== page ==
Vision: A Resource for Writers
Comment on Parallel Worlds
you're building a parallel world. What does that mean? Star Trek watchers may
remember the episode when Kirk found himself in a parallel universe, on his
ship, with this crew…only they were evil, and the Federation was an evil
empire. That's one example of a parallel world. But there are others.
just finished the second draft of a novel set in a parallel world. The
protagonist is a straight man in a world where everyone is gay and faces life as
a sexual minority. Some parts of this parallel world need little explanation.
Since my book is set in Seattle in 2003, readers have an idea of the
technological aspects of American society, and because I occasionally reference
history and pop culture, they recognize a common understanding of the setting.
They assume that all the physical laws and sciences work in the manner to which
they are accustomed, unless I explain differently. My explanation must be good
enough for them to suspend disbelief and continue on.
finishing my first draft, I jubilantly took my manuscript to the best-known
discount POD publisher in the country: Kinko's.
There I had a half dozen reader's copies printed. The first question on
each of the three I got back was the same: If straight people compose less than
ten percent of the population, how do babies get made?
initial thoughts ran along the lines of the misunderstood artist: It's not important
how babies get made. Don't you see that this is a social commentary
designed to get you to challenge stereotypes and notions of heterosexism by
putting straight people in the oppressed position?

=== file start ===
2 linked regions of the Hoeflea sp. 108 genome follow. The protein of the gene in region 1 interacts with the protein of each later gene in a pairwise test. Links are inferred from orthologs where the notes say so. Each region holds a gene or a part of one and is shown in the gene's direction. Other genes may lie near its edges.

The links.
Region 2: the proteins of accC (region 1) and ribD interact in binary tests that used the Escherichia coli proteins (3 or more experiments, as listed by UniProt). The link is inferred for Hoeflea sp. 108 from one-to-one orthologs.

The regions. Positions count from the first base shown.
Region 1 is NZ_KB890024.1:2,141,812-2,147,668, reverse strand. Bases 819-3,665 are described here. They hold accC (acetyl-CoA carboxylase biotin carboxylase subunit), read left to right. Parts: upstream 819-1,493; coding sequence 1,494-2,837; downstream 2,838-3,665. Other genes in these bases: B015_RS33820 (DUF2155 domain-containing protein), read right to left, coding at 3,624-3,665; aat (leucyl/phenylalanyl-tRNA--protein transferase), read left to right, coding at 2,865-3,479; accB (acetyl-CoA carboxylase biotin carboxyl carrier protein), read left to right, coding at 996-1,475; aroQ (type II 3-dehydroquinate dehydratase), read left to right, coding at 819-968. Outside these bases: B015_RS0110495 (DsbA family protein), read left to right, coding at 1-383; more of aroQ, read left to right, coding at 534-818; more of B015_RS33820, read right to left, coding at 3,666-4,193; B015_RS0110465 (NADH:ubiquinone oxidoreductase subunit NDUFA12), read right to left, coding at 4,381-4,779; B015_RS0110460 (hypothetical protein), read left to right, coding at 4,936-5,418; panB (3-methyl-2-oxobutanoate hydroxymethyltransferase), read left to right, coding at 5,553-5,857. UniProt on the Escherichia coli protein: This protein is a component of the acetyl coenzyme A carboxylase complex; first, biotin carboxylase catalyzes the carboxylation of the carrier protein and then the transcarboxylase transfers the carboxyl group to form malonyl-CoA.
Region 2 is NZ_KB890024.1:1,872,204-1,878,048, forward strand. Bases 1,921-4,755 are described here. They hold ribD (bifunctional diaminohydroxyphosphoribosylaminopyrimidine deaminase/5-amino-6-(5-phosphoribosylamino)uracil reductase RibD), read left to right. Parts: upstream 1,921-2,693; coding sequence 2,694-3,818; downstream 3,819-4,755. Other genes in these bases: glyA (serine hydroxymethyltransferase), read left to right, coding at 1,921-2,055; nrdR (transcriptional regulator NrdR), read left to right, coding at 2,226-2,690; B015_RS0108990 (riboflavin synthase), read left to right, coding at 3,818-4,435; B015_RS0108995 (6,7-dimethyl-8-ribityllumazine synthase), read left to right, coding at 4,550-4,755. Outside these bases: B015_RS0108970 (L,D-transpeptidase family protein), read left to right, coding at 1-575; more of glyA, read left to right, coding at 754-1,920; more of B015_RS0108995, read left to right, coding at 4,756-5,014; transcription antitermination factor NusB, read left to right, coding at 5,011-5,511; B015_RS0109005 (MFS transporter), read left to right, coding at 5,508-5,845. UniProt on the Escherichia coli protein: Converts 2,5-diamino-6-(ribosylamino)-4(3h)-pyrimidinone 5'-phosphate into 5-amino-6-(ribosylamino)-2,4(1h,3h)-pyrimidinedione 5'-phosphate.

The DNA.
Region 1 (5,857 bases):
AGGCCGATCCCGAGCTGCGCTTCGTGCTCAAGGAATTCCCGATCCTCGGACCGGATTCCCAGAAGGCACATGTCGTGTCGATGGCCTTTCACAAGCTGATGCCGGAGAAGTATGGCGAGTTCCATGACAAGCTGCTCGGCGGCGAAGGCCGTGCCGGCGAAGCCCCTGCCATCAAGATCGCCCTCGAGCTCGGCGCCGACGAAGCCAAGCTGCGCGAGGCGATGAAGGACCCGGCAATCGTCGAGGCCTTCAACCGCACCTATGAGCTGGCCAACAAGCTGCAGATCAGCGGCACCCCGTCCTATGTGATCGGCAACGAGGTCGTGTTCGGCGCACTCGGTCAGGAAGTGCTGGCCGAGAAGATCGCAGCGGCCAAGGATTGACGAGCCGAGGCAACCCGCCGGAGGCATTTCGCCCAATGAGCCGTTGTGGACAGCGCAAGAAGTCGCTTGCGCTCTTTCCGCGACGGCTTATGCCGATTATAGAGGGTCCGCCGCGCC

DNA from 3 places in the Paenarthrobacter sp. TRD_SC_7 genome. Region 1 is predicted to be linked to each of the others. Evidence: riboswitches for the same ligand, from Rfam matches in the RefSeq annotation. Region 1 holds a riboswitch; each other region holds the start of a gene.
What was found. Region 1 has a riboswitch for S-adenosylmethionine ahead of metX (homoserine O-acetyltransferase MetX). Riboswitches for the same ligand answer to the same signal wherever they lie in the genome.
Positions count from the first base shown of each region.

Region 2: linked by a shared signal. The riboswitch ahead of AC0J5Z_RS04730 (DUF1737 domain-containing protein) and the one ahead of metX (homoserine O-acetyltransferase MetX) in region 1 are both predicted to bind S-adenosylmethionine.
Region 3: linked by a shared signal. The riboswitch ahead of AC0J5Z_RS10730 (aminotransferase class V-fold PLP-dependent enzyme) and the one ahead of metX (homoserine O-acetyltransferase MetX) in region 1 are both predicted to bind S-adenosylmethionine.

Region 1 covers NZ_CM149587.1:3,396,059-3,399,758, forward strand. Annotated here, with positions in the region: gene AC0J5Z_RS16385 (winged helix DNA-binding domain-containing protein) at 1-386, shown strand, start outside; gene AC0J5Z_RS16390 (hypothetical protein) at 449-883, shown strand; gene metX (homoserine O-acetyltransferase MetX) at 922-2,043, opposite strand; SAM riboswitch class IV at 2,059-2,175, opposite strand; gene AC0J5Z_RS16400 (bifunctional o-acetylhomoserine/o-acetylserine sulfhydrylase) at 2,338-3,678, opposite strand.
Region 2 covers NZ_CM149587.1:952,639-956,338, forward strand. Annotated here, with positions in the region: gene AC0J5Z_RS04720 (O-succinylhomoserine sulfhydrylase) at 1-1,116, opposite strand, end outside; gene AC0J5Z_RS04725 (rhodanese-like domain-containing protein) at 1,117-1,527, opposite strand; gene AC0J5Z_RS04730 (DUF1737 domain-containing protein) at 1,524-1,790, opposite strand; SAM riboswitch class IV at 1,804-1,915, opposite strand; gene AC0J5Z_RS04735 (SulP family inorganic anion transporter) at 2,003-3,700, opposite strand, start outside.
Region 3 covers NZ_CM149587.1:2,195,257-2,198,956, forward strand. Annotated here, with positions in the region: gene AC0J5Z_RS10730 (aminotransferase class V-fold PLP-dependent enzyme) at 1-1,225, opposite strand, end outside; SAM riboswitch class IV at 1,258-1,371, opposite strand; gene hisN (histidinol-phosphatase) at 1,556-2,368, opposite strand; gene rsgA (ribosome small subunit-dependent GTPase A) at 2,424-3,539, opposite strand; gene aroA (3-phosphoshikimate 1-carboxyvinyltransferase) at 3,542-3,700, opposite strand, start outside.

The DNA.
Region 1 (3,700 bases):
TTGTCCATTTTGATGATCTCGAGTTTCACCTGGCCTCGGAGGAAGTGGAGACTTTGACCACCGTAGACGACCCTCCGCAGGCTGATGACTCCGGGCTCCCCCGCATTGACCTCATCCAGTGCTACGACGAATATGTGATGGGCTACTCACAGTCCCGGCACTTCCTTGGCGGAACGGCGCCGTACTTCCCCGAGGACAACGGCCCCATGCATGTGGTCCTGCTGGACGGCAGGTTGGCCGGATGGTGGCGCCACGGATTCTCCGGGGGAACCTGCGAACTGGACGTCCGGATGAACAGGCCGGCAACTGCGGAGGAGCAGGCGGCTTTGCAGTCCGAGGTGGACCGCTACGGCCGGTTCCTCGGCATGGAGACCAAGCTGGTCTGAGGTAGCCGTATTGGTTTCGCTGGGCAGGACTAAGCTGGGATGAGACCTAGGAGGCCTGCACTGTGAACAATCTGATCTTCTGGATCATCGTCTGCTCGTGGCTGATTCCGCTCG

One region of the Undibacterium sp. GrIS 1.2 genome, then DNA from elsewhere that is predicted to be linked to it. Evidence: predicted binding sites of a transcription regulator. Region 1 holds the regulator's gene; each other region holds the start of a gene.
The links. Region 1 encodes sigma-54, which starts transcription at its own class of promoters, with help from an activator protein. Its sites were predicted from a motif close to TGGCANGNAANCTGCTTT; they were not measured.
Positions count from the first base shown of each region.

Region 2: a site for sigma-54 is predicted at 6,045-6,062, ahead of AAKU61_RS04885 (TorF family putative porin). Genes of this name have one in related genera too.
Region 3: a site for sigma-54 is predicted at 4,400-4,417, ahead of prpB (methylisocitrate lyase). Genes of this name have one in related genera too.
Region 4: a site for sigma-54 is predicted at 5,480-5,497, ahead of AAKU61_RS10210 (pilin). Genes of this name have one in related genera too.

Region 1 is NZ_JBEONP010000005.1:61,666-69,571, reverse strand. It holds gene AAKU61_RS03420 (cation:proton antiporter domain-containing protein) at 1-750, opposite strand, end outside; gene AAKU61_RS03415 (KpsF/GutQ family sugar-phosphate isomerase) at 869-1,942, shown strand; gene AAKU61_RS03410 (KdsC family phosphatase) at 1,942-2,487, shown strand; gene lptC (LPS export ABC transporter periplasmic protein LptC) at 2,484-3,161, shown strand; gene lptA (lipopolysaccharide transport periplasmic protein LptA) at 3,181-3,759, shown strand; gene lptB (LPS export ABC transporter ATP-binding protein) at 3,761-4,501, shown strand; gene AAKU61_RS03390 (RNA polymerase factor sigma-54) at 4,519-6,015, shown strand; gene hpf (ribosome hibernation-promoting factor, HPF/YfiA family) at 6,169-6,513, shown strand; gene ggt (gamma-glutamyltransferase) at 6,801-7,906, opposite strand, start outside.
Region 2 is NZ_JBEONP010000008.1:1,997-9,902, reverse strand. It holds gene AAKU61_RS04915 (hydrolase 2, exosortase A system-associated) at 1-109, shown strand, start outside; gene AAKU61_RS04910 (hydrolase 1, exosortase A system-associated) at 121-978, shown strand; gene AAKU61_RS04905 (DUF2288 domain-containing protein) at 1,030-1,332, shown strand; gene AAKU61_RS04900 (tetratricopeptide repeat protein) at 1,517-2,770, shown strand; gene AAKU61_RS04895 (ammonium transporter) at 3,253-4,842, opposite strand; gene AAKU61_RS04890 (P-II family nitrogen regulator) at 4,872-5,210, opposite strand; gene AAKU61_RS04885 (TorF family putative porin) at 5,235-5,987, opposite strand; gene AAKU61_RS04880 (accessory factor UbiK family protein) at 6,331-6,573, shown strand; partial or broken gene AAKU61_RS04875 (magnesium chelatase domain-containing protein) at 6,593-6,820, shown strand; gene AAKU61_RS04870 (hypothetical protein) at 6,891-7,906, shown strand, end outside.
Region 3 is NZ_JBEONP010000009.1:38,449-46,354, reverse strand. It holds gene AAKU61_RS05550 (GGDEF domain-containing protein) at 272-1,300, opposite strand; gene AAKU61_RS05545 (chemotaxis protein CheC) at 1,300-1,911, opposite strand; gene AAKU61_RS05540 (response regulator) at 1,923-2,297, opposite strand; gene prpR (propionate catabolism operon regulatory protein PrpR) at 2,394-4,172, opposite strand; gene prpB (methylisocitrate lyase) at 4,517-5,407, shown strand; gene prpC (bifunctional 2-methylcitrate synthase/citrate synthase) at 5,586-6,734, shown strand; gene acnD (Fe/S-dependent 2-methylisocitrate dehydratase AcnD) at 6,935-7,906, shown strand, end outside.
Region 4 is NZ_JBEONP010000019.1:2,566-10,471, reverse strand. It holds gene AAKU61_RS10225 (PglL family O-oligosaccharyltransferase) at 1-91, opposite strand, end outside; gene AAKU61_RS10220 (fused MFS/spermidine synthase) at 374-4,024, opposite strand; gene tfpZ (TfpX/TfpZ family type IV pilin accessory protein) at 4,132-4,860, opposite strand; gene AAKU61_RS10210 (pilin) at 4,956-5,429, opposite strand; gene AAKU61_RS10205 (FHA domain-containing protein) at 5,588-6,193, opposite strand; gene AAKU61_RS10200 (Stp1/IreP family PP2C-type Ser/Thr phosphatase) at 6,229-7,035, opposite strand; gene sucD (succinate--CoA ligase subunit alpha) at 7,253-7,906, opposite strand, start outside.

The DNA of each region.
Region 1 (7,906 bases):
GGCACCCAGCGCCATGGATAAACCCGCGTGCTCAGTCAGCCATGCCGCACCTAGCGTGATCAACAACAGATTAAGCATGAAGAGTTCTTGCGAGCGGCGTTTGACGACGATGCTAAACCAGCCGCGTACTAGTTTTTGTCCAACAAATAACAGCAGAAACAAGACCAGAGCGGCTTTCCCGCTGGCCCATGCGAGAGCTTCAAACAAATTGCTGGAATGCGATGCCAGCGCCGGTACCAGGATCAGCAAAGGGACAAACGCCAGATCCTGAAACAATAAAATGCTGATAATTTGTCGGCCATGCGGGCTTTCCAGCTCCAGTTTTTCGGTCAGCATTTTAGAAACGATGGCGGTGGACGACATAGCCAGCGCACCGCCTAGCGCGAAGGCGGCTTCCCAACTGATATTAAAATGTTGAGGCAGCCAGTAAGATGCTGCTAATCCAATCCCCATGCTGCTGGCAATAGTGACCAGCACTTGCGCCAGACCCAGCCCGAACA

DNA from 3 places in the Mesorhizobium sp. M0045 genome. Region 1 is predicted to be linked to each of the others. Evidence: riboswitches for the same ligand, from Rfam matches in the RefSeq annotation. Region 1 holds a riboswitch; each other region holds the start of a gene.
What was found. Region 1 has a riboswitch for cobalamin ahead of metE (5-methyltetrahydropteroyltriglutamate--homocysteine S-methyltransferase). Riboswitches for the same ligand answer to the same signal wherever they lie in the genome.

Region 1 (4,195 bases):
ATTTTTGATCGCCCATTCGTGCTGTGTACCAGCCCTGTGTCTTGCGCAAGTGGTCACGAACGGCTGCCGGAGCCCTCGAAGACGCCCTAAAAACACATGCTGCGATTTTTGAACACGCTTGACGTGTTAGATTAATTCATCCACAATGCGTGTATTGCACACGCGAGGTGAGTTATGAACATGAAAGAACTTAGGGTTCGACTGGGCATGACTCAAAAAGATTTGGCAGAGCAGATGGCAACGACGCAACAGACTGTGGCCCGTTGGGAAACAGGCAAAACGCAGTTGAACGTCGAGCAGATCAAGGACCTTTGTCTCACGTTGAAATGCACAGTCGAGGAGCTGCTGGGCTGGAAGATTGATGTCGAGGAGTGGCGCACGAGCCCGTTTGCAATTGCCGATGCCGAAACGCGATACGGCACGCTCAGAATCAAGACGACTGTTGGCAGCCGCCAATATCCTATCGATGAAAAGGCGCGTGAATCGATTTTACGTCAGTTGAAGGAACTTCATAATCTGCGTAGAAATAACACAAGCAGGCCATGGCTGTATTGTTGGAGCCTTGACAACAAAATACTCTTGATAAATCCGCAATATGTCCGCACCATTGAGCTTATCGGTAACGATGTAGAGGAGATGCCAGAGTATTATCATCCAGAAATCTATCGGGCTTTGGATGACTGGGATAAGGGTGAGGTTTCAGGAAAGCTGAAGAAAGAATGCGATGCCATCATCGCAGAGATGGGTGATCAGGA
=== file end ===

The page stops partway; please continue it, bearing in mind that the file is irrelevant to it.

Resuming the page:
these weren't the first words out of my mouth, as I believe that the
responsibility for accurate communication lies with the sender. The receiver
just receives. The sender has to transmit the correct data for the receiver to
get the correct picture, and if readers have questions, I can't go to each of
them and explain the answer verbally. I need to do it in-text. It occurred to me
that regardless of my intended message, my readers could not ignore a glaring
inconsistency just for the sake of argument. One can do that without
prior explanation in the 'mental experiments' common to the fields of physics
and quantum mechanics (like Schrodinger's Cat), but not in a novel.
that brings us back to worldbuilding in a parallel
world/universe/dimension/space-time continuum. Parallel worlds will require a
suspension of disbelief, like all fiction, but it needs to have some background
in order to make it real. If Michael Crichton
had started Jurassic Park
with ImGen cloning dinosaurs, and without explaining where they got the dinosaur
DNA, it would have been difficult to suspend disbelief regardless of how good
the rest of the novel's parallel world turned out to be.
premises must precede diversions from current reality. The believable premise in
Star Trek wasn't the transporter accident that sent Kirk to the parallel
world--that was the catalyst--it was that the Enterprise was in uncharted
territory, making new discoveries, with each of those discoveries altering the
way the human race understands the universe. That parallel universe was yet
another discovery, equally as fantastic as the ones the Enterprise made before
my novel, the believable premise went back three thousand years, to artificial
insemination practiced by the ancient Egyptians, among other societies. It's
true that this isn't important to the setting of my novel; however, it is vital
that the reader know and accept the underlying thesis. As you build parallel
worlds, pay attention to the why as well as to the what. Your readers will.
Park, Michael Crichton,